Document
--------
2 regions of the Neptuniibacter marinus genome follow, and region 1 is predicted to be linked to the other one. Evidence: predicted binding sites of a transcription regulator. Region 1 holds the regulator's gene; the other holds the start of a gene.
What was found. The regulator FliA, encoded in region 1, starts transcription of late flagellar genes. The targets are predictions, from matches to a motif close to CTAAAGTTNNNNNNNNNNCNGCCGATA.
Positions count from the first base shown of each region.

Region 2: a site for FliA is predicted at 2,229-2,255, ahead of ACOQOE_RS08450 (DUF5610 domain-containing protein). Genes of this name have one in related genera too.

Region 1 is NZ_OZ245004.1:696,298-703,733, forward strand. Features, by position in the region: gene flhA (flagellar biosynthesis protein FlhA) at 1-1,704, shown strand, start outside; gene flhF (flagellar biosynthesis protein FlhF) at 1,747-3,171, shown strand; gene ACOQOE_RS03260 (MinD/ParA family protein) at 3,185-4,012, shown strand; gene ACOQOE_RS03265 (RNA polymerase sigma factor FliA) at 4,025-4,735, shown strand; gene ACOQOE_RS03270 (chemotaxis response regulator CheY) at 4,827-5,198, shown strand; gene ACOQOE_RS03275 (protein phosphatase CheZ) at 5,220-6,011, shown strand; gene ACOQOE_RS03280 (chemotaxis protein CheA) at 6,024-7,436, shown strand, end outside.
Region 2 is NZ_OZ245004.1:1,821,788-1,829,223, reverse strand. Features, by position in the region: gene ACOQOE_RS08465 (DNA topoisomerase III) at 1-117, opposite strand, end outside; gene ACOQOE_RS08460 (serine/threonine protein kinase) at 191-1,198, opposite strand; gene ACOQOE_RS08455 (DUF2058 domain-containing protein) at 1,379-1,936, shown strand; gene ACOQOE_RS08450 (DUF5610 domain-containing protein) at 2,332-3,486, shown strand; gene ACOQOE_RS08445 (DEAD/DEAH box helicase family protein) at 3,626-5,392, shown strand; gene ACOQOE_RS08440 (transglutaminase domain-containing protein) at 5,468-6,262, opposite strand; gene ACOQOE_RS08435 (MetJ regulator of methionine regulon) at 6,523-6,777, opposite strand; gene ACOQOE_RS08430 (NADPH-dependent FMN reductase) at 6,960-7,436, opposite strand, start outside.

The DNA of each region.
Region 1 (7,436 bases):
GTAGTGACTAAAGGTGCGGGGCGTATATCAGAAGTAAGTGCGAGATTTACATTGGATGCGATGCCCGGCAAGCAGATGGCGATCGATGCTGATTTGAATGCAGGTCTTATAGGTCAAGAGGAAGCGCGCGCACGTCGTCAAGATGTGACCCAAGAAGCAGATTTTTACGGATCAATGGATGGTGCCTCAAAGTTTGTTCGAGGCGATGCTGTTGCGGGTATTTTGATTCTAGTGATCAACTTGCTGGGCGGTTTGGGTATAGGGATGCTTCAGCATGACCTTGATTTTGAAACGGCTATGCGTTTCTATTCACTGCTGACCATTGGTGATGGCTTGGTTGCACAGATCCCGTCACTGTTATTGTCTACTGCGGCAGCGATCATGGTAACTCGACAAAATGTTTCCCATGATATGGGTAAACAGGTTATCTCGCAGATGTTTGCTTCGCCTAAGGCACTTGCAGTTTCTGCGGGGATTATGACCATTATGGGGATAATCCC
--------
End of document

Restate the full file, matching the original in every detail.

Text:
2 regions of the Neptuniibacter marinus genome follow, and region 1 is predicted to be linked to the other one. Evidence: predicted binding sites of a transcription regulator. Region 1 holds the regulator's gene; the other holds the start of a gene.
What was found. The regulator FliA, encoded in region 1, starts transcription of late flagellar genes. The targets are predictions, from matches to a motif close to CTAAAGTTNNNNNNNNNNCNGCCGATA.
Positions count from the first base shown of each region.

Region 2: a site for FliA is predicted at 2,229-2,255, ahead of ACOQOE_RS08450 (DUF5610 domain-containing protein). Genes of this name have one in related genera too.

Region 1 is NZ_OZ245004.1:696,298-703,733, forward strand. Features, by position in the region: gene flhA (flagellar biosynthesis protein FlhA) at 1-1,704, shown strand, start outside; gene flhF (flagellar biosynthesis protein FlhF) at 1,747-3,171, shown strand; gene ACOQOE_RS03260 (MinD/ParA family protein) at 3,185-4,012, shown strand; gene ACOQOE_RS03265 (RNA polymerase sigma factor FliA) at 4,025-4,735, shown strand; gene ACOQOE_RS03270 (chemotaxis response regulator CheY) at 4,827-5,198, shown strand; gene ACOQOE_RS03275 (protein phosphatase CheZ) at 5,220-6,011, shown strand; gene ACOQOE_RS03280 (chemotaxis protein CheA) at 6,024-7,436, shown strand, end outside.
Region 2 is NZ_OZ245004.1:1,821,788-1,829,223, reverse strand. Features, by position in the region: gene ACOQOE_RS08465 (DNA topoisomerase III) at 1-117, opposite strand, end outside; gene ACOQOE_RS08460 (serine/threonine protein kinase) at 191-1,198, opposite strand; gene ACOQOE_RS08455 (DUF2058 domain-containing protein) at 1,379-1,936, shown strand; gene ACOQOE_RS08450 (DUF5610 domain-containing protein) at 2,332-3,486, shown strand; gene ACOQOE_RS08445 (DEAD/DEAH box helicase family protein) at 3,626-5,392, shown strand; gene ACOQOE_RS08440 (transglutaminase domain-containing protein) at 5,468-6,262, opposite strand; gene ACOQOE_RS08435 (MetJ regulator of methionine regulon) at 6,523-6,777, opposite strand; gene ACOQOE_RS08430 (NADPH-dependent FMN reductase) at 6,960-7,436, opposite strand, start outside.

The DNA of each region.
Region 1 (7,436 bases):
GTAGTGACTAAAGGTGCGGGGCGTATATCAGAAGTAAGTGCGAGATTTACATTGGATGCGATGCCCGGCAAGCAGATGGCGATCGATGCTGATTTGAATGCAGGTCTTATAGGTCAAGAGGAAGCGCGCGCACGTCGTCAAGATGTGACCCAAGAAGCAGATTTTTACGGATCAATGGATGGTGCCTCAAAGTTTGTTCGAGGCGATGCTGTTGCGGGTATTTTGATTCTAGTGATCAACTTGCTGGGCGGTTTGGGTATAGGGATGCTTCAGCATGACCTTGATTTTGAAACGGCTATGCGTTTCTATTCACTGCTGACCATTGGTGATGGCTTGGTTGCACAGATCCCGTCACTGTTATTGTCTACTGCGGCAGCGATCATGGTAACTCGACAAAATGTTTCCCATGATATGGGTAAACAGGTTATCTCGCAGATGTTTGCTTCGCCTAAGGCACTTGCAGTTTCTGCGGGGATTATGACCATTATGGGGATAATCCC